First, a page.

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How NATO's expansion could stabilise the Baltic region

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Exercise Hedgehog might have been planned long before Russian troops invaded Ukraine, but the huge war games taking place this month in Estonia are a prickly reminder of NATO readiness just 64km from the closest Russian base. 

"Every prick counts, as always," one Estonian reserve soldier who is currently taking part in Exercise Hedgehog, told Euronews. 

Some 15,000 NATO military personnel from 14 countries are involved in the exercise, one of the largest of its kind since Estonia gained independence for the second time, in 1991. 


Offshore, there's a robust naval presence as well, with a US Navy Wasp-class amphibious assault vessel, a guided missile destroyer, and a landing ship. 

Importantly, the Finnish and Swedish navies are also taking part -- a picture of what the changed security paradigm might look like in the Baltic Sea if and when both countries are admitted to NATO. The Finns are even throwing in some anti-ship missile live firing training from their south coast, in case anyone didn't get the message.  

There's no doubt that the governments of the three Baltic States see the intrinsic value of having Finland and Sweden as members of NATO. 

"When we see that in our neighbourhood also other democratic countries belong to NATO, it would mean that we could have broader joint exercises and also ... more defence cooperation," Estonia's Foreign Minister Eva-Maria Liimets told reporters recently. 

Liimets said that Estonia appreciates NATO enforcing its presence in the Baltic region, but would like the allies to move from enhancing their presence to enhancing their defence.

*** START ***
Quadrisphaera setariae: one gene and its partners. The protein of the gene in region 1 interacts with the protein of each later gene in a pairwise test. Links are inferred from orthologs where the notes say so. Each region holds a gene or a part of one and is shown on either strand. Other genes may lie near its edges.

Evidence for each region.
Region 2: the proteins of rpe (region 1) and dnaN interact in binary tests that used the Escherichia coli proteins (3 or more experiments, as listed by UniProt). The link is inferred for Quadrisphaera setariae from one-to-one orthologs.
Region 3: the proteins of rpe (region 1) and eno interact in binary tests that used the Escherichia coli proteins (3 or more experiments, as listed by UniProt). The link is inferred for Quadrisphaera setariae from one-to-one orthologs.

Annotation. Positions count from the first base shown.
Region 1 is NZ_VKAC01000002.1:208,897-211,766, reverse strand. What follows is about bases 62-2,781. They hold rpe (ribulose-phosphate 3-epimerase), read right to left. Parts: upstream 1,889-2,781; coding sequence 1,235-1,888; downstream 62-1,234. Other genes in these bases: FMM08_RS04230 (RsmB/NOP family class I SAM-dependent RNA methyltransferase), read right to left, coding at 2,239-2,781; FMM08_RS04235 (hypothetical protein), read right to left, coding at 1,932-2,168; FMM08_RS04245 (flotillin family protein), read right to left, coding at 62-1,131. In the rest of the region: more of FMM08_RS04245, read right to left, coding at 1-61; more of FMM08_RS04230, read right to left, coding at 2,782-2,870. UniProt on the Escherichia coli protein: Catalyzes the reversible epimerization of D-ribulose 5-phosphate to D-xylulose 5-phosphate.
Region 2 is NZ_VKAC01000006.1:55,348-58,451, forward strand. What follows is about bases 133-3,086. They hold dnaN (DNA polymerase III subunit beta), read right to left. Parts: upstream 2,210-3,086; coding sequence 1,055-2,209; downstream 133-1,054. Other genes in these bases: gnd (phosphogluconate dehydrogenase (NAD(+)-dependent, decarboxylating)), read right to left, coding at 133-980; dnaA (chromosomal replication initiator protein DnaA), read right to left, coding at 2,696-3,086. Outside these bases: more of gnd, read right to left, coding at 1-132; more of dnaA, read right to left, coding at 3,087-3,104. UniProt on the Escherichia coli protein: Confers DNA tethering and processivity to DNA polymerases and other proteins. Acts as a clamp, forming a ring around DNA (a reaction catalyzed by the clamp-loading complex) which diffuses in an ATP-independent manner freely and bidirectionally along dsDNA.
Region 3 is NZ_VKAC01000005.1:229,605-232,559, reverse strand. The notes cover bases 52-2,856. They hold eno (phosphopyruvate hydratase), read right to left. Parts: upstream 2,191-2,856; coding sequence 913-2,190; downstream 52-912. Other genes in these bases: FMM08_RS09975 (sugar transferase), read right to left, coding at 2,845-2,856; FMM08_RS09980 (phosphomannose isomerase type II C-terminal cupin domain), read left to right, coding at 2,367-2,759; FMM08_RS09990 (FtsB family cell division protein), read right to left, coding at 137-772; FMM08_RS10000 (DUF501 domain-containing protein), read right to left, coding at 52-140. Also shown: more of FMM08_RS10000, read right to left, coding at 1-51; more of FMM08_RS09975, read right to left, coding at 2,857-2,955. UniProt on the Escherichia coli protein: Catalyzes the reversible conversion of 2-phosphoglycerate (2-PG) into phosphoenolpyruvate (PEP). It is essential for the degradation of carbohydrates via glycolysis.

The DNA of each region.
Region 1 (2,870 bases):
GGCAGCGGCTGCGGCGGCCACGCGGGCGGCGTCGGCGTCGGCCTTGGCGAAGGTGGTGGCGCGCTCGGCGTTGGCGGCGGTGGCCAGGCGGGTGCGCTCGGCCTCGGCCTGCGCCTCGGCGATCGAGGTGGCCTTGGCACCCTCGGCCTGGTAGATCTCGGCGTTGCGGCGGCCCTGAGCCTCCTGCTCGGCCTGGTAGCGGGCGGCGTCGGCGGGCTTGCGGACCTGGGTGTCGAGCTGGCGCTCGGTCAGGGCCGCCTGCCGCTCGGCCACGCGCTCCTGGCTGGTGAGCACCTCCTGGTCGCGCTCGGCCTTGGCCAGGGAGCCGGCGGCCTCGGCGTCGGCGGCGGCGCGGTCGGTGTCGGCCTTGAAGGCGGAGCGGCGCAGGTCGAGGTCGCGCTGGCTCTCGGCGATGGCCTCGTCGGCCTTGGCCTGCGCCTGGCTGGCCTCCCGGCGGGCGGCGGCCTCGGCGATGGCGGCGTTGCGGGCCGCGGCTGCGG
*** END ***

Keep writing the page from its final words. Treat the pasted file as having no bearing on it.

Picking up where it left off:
"It would mean that we would have more robust presence of land forces, but also air and maritime defence," she added.

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Becoming a NATO sea

The Baltic Sea will soon become a NATO sea, says Glen Grant, a defence expert at the Baltic Security Foundation in Riga. 

"I see the Baltic Sea area as a common operational space, but I see the Baltic States cooperation, Nordic defence cooperation, NATO reinforcement in the Baltic States, US agreements with Finland and Sweden, all as parts of a jigsaw but missing a single operational picture and focus."

Finland and Sweden becoming part of NATO will put a few more pieces of the jigsaw puzzle in place but there also needs to be more operational coherence in the region, and the key players must also take the Baltic more seriously, Grant adds. 

"NATO thinks about deterrence with extra troops and about reinforcement or regaining ground - after the event. Whilst the EU has no visible regional policy at all. Mind, I suggest that it has no proper military policy for anywhere. Who pulls the regional strings to respond coherently in the early stages of a crisis is not at all clear," says Grant, a former British military officer and Defence Attaché at the British Embassies in Helsinki and Riga.

Looking at the whole Baltic region security picture

Martin Hurt at the International Centre for Defence and Security ICDS in Tallinn explains that Moscow has certainly seen Sweden and Finland as being part of the West since the mid-90s and that in any war, they were likely to support NATO. 

He also sees NATO membership for the Nordic neighbours as helping to complete the overall security picture of the region -- on land, at sea and in the air -- enhancing security in the round, an upgrade from the current situation.